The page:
In 1974, the federal government assumed responsibility for funding the nations most important road links. Under the National Roads Act 1974, the most important roads between state and territory capitals cities were declared National Highways. The federal government fully funded construction and maintenance works undertaken by the states on these roads. The 16,000 kilometres (9,900 mi) of roads included in the original National Highway system varied greatly in quality. Some sections were no more than dirt tracks, whilst others were four lane dual carriageways. While 12,496 kilometres (7,765 mi) was sealed, there was also 3,807 kilometres (2,366 mi) of gravel roads. The National Highway was gradually improved, with the sealed proportion increased from 73 per cent in the early 1970s to 88 per cent by 1981. The sealing works were completed in 1989.:21–23
In 1988, the National Highway became redefined under the Australian Land Transport Development (ALTD) Act of 1988, which had various amendments up to 2003. The 1988 Act also defined a category of "Road of National Importance", which were partly funded by federal government. The Introduction of the AusLink (National Land Transport) Act in 2005 superseded the National Highway and Roads of National Importance classifications, which were replaced by the National Land Transport Network. The criteria for inclusion in the network was similar to the previous legislation, but expanded to include connections to major commercial centres, and inter-modal freight transport facilities. All of the roads included in National Land Transport Network as of 2005 were formally defined by regulation in October 2005. Auslink has since been replaced with subsequent legislation under the federal government's Nation Building Program, which includes the National Land Transport Network. The National Highways road routes developed under the former system are still designated as National Highways on route markers and road guidance signs. However, the new alphanumeric route numbering system being introduced to New South Wales and the ACT in 2013 does not distinguish between the former National Highways and other routes.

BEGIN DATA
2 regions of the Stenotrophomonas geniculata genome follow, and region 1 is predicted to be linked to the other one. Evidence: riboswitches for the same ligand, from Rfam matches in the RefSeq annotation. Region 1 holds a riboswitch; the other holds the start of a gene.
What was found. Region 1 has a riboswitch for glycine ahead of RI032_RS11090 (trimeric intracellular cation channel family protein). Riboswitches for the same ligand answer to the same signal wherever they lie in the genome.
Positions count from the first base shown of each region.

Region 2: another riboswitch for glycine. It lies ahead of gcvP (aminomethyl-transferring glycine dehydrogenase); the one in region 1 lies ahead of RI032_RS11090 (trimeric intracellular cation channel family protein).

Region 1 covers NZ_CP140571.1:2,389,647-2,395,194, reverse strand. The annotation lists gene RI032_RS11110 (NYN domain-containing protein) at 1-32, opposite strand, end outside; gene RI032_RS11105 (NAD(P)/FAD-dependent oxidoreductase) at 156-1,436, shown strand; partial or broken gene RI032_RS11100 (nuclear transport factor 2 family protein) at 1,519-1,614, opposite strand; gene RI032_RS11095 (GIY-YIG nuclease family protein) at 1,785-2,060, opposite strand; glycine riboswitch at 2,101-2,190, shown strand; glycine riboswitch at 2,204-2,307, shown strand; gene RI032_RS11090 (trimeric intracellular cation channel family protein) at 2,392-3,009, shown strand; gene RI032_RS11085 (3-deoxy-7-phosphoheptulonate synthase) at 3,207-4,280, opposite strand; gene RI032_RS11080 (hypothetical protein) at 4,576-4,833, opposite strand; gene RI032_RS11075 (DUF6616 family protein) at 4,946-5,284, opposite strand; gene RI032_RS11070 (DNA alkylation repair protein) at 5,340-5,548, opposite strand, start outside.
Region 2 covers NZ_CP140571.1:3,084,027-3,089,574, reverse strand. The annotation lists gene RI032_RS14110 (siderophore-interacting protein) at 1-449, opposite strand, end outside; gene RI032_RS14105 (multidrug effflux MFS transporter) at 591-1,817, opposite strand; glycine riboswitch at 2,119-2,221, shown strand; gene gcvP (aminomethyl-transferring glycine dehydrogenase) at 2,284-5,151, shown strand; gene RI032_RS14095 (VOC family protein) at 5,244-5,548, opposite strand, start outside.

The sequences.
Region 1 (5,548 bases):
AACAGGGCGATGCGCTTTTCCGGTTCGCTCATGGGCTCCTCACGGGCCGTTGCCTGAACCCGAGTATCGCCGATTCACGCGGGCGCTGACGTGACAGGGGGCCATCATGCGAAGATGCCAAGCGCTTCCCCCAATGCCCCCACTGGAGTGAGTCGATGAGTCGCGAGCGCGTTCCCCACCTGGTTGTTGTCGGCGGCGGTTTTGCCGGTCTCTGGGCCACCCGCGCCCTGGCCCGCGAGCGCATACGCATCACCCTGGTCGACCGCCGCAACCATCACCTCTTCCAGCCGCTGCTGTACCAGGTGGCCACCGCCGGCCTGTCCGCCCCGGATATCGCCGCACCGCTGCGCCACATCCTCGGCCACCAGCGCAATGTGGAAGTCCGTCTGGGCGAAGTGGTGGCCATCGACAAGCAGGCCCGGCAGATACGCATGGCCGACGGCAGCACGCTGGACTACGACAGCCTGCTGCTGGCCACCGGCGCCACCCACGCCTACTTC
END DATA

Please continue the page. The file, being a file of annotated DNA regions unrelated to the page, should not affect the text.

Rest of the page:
Route numbering systems
Unlike many other countries, most highways in Australia have names in addition to numbers, and they tend to be most widely referred to by those names, rather than code numbers, by the public. There are several different route numbering systems in use, as described in the following sections.
National Route Numbering System
In 1955, the Australian National Route Numbering System was introduced to simplify navigation across Australia. The National Route Numbers are marked by white shields that are present in directional signs, distance signs or trailblazers. The general rule was that odd-numbered highways travel in north-south directions and even-numbered highways in east-west directions, with only a few exceptions. National Route 1 was assigned to a network of highways and roads, which together linked all capital cities and coastal towns circumnavigating the mainland.
In the 1970s the National Highway scheme was introduced. These highways were federally funded, and could be recognised by their distinct green and gold route marker shields. These route markers are still used on some routes that were part of the former National Highway scheme.
The National Route system initially linked the centres of towns and cities and terminated at the junction of other national routes. The growth of bypasses around towns and cities changes the situation somewhat. National Routes often terminated at the metropolitan city limits rather than the individual city centres.
National Highways and National Routes have been phased out, or are in the process of being phased out, in all states and territories except Western Australia, in favour of the alphanumeric system (see below), although National Highway shields are still used to display certain alphanumeric routes in Victoria, South Australia and Queensland.
State Route Numbering System
Important urban and inter-regional routes not covered by the National Highway or National Route systems are marked under the State Route system. They can be recognised by blue shield markers. They were practically adopted in all states by the end of the 1980s. In some states, some less important National Routes had been downgraded to State Routes.